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Commentary: Can Donald Trump win the popular vote?

Poor Tom Dewey – the guy who was supposed to beat Harry Truman in 1948 – deserves more respect than we tend to give him.

A Midwesterner who moved to New York to begin a political career, Dewey was widely thought of as one of the most capable public servants of his lifetime. He ran for president in 1944 and lost, but came back four years later, and was quickly anointed the frontrunner by the press. With the Democrats acrimoniously divided between several factions, and third party candidates siphoning votes from Truman, a Dewey win always looked like a safe bet.

Presidential candidates fight for Florida 07:54

But Dewey wasn’t all that good at politics – he came off as stiff, especially when dealing with the press. And he had a sincerity problem, seemingly changing his mind whenever the polls said he should. “A blunt fact about Mr. Dewey should be faced: it is that many people do not like him,” the columnist John Gunther wrote in 1947. “He is, unfortunately, one of the least seductive personalities in public life.”

Perhaps Dewey’s similarities to this year’s Democratic nominee should provide some comfort for Trump enthusiasts. With the polls in the presidential race tightening, you see some fans of Donald Trump holding out for a Dewey moment, a last-minute win that defies predictions from the pollsters and the pundits. Meanwhile, liberals – a typically fretful bunch when it comes to elections – are worried about the same.

The Electoral College, though, right now seems like an almost insurmountable obstacle to Trump. He’ll still lose even if he manages to win Florida, Ohio, North Carolina, New Hampshire, and Nevada, which is why he’s been campaigning lately in deep-blue Wisconsin and Michigan despite trailing in both.

Hillary Clinton’s lead in these states isn’t huge, sure, but it has been consistent. As I write this, Nate Silver gives Trump only a 30 percent chance of winning, which frankly strikes me as a bit generous.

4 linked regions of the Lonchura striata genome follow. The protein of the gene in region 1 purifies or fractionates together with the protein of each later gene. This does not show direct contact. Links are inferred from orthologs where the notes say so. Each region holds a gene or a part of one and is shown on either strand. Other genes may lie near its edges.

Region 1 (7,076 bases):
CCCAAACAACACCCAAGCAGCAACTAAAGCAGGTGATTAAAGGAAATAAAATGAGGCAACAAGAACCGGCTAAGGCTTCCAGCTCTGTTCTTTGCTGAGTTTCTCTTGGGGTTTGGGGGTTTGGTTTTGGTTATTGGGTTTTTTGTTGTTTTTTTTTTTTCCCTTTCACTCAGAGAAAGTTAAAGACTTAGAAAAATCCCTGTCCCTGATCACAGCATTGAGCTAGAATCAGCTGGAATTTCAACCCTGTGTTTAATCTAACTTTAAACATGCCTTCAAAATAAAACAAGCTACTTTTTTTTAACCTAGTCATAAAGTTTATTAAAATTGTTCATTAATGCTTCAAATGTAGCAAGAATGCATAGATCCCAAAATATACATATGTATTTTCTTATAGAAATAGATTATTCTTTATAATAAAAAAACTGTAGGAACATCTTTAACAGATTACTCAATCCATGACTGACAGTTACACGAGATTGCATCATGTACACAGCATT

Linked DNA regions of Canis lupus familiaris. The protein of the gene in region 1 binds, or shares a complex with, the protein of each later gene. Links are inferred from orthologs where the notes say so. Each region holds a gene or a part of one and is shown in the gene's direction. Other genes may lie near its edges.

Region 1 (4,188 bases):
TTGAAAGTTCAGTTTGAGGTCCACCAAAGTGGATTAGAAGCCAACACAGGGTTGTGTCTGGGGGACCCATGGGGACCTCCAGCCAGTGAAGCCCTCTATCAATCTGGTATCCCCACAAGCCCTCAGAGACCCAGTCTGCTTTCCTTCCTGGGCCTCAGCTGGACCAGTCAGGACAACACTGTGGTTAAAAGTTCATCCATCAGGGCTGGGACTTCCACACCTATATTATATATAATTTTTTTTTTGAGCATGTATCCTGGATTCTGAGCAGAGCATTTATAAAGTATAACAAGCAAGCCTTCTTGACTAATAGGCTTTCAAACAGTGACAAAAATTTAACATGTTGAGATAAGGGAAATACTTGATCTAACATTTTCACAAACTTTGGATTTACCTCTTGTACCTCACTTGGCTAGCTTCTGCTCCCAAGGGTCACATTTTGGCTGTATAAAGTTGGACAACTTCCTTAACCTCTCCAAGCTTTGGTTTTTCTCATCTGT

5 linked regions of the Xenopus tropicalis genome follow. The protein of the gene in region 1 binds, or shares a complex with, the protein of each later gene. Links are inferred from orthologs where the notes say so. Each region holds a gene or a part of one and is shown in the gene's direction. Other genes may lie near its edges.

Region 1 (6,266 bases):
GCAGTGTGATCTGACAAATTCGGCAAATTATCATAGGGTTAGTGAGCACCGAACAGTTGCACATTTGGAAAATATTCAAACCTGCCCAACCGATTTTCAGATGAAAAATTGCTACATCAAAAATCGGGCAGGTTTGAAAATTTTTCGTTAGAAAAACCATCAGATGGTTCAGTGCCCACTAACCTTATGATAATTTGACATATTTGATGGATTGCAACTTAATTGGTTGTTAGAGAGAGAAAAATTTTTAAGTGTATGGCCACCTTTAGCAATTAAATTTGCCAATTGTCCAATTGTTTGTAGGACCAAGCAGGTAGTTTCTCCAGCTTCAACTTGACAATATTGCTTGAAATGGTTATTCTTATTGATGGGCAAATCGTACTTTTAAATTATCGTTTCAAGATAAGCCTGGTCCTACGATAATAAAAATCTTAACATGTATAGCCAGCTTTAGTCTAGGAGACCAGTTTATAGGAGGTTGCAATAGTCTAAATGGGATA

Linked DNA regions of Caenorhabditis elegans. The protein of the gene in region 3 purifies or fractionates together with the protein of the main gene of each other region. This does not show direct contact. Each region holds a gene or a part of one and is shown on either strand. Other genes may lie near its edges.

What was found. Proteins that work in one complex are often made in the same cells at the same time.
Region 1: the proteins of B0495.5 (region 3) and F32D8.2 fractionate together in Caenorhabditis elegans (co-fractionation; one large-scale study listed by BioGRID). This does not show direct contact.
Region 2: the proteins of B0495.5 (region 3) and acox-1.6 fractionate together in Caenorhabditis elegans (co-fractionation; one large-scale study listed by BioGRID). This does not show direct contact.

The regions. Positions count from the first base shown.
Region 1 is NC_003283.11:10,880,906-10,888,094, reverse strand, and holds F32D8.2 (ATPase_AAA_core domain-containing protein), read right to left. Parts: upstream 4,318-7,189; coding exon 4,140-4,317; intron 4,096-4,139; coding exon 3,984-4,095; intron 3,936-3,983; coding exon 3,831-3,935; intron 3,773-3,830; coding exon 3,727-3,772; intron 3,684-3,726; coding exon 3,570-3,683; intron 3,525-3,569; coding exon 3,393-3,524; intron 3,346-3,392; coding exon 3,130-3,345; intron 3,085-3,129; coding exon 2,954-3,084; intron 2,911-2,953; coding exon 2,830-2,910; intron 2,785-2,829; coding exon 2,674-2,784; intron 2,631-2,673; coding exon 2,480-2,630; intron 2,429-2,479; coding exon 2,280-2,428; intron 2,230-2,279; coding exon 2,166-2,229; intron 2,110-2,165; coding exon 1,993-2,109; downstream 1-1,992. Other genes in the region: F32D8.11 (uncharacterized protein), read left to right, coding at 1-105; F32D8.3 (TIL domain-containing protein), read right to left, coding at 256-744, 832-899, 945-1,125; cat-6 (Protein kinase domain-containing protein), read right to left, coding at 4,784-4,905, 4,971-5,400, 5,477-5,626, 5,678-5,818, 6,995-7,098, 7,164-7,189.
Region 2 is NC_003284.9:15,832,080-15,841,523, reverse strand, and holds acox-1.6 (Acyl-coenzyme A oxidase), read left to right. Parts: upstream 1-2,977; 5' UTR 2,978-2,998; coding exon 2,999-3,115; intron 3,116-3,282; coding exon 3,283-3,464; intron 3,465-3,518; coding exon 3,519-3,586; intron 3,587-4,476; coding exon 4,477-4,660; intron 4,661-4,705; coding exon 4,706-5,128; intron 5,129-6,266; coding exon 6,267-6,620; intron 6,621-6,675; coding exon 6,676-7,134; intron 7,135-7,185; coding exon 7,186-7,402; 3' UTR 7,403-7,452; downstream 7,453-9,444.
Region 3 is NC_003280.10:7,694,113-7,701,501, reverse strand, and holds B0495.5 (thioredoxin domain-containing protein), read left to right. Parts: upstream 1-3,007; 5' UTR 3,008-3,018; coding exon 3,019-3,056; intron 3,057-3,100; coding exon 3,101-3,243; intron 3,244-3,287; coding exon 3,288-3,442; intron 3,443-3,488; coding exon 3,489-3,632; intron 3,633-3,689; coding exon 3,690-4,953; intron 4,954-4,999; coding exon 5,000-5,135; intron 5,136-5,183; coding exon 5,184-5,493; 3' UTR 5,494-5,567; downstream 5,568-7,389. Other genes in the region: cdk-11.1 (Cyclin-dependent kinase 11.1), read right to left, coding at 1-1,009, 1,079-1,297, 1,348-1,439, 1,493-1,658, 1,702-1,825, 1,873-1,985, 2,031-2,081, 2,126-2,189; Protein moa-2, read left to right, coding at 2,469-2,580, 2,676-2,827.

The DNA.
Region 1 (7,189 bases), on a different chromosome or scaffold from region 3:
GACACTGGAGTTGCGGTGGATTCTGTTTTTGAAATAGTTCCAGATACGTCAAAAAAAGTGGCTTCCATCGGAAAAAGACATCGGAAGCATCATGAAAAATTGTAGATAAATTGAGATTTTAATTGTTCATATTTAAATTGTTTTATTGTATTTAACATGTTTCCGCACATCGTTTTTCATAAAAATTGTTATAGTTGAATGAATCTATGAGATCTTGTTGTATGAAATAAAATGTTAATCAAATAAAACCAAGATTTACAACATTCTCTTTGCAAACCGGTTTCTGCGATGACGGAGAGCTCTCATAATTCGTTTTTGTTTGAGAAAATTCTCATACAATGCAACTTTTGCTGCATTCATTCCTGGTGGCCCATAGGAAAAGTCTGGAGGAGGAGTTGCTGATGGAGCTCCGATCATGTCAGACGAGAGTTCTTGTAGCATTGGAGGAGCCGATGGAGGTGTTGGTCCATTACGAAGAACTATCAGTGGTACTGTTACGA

So let’s take a look at the popular vote, which has been the subject of some discussion in coastal newsrooms lately. Trump may look weak in the Electoral College, a line of thinking goes, but he’s gaining in national polls. A recent Washington Post-ABC poll, for example, only has him down by 1 point nationwide – 46 to 45.

In order to win, Donald Trump needs Florida 05:42

However, Liam Donovan, a conservative columnist and former Republican operative, makes a convincing case that the popular vote is also likely beyond Trump’s grasp.

It’s exceedingly rare for a candidate to win the Electoral College but not the popular vote, of course, which is why it’s only happened three times. “But to the extent it’s possible,” Donovan told CBS News, “what you’d need is for Trump to run up the score in ‘garbage time’ within the densely populated blue wall,” especially along the coasts.

Trump would also need to outperform Mitt Romney in big blue states like California and Illinois, but “we don’t see any indication of that happening – if anything, he’s doing a bit worse as the GOP-friendly ‘burbs desert him.”

Trump so far hasn’t made up that deficit with the working class white voters that were supposed to prop him up. And given demographic changes in the south, he’ll likely be getting fewer Republican votes in places like Georgia and Texas, two deep red states that have been flashing blue a bit lately. 

In other words, even if Trump does a bit better than a typical Republican nominee in places like Maine and Connecticut, he’s still underperforming Romney when it comes red states, which could easily cancel out any gains in Democratic areas. In fact, he’s currently underperforming Romney in a majority of states, a point recently made by Huffington Post polling director Ariel Edwards-Levy.

“Bottom line: if Trump wins the popular vote, the Electoral College will follow,” Donovan says. “And the sort of uniform swing you’d see there probably busts well through 270 electoral votes, in my opinion.”

One final note on a Dewey scenario: 1948 isn’t quite the upset it’s been made out to be. There were far fewer pollsters back then, for one thing, and it was less of a practiced science. Also, as FiveThirtyEight’s Harry Enten noted last month, pollsters had all but stopped monitoring the Dewey/Truman race by late October, perhaps missing the last-minute surge for the incumbent, who was only behind by a few points. 

Still, if I were searching my mind for the best reason Trump’s supporters should believe their guy can pull it out, bringing up 1948, and Dewey’s similarities to Clinton, might be the best I could do. But that shouldn’t come as much comfort – particularly when you figure that Trump is no Truman. 

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